Use the Proper Landing Pages
B2B SEM campaigns traditionally use two types of landing pages: direct-response and content downloads. Both are equally important in paid search marketing.
Many marketers make the critical mistake of not taking advantage of content. They assume the best practice is to cut to the chase and simply tell searchers, “Let’s talk,” regardless of where the searcher is in the buyer’s journey. However, the actual best practice is to use paid search together with content marketing to start the lead nurturing process.
BONUS TIP: Feel free to have multiple conversion opportunities on your PPC landing pages. For instance, include a link to a gated PDF download of an industry report or eBook on a Contact Us page (example below). If a prospective customer arrives on the landing page but doesn’t want to chat right then, they can download the content instead, and you still capture their email address. Win-win!
Small Business Owners' Favorite Digital Tools and Platforms
May 12, 2016 by Ayaz Nanji
Which software programs and digital platforms do small business owners recommend most to their peers?
The businesses surveyed are all based in North America and employ fewer than 50 people.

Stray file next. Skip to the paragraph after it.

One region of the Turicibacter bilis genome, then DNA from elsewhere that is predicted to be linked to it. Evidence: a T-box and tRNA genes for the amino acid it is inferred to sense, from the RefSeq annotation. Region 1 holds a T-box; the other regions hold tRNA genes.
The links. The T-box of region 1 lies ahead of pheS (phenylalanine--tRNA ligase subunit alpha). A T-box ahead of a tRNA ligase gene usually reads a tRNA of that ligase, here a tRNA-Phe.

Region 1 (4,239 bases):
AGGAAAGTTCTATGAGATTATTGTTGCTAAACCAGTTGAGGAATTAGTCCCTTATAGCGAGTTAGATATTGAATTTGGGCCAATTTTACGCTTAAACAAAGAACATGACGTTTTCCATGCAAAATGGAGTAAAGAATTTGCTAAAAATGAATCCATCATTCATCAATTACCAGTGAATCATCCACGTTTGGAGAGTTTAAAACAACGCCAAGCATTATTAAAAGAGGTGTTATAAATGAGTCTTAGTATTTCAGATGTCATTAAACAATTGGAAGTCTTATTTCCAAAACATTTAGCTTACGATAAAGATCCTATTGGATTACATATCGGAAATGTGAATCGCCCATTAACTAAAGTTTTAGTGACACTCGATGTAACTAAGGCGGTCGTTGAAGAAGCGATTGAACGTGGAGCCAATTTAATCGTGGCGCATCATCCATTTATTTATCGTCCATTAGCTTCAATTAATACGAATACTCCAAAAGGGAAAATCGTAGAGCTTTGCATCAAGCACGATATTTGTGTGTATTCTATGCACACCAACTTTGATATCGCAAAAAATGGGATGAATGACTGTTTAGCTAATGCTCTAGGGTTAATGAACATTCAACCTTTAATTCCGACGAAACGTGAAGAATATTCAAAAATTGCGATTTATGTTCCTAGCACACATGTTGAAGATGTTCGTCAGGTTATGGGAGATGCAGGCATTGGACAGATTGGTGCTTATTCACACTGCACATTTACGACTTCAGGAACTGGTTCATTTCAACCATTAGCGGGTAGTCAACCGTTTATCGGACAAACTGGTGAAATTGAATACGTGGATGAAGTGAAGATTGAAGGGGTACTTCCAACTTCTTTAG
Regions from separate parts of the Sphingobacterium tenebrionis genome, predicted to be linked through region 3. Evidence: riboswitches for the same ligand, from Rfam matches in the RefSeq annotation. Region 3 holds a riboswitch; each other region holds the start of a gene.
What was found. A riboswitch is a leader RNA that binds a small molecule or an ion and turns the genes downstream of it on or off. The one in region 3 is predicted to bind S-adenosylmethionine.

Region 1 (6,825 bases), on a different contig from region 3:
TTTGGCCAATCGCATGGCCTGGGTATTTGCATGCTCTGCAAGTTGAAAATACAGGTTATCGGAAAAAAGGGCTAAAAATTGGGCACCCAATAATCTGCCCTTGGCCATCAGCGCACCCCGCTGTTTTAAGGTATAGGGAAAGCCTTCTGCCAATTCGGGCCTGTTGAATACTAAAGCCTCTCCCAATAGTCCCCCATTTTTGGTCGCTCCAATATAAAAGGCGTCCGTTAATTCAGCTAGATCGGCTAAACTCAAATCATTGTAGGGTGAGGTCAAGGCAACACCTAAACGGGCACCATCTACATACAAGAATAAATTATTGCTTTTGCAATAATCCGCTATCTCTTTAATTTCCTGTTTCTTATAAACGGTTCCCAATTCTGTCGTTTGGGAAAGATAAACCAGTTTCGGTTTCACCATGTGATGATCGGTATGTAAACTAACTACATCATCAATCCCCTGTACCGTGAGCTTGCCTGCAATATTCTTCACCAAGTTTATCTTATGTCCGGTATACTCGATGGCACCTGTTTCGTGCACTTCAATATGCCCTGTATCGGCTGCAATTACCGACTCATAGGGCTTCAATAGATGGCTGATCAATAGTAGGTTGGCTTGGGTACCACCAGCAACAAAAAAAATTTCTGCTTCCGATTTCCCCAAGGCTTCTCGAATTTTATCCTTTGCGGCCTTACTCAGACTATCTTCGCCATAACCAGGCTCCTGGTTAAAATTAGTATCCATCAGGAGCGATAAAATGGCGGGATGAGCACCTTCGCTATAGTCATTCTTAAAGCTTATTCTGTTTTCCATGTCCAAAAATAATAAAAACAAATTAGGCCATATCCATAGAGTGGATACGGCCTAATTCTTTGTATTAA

WordPress, Mailchimp, Authorize, Google, Square, and PayPal are the most recommended digital brands by small businesses owners, the survey found.
Other key findings from the report:
- Instagram, Pinterest, LinkedIn, and Twitter all are trending positively with small business owners.
- Wave's free back office software is gaining popularity with small businesses.
- Yelp continues to be viewed very negatively by small business owners.
Check out this infographic to see how popular brands fared in 1Q16 compared with 4Q15 results:
7 Steps You Need to Take Before Paying for Social Media Ads
May 12, 2016 by Aaron Agius
1. Establish Who You’re Going to Be Targeting
You can’t create a social media ad, target it to “everyone”, and expect to see results. The best performing social media ads are those that are targeted at a very specific audience.
2. Decide How Much You Want to Spend
Advertising should not be an impulse buy. Instead you should be deciding how much you want (and can afford) to spend ahead of time. Failing to do so could result in:
- Underspending, or
- Spending too much too soon
Determine your budget before you begin using paid social ads and you will be able to distribute your budget fairly throughout the month.
3. Decide What You Want to Achieve
Your goals will determine the type of ad you’re going to create - especially on Facebook, where advertisers are spoilt for choice.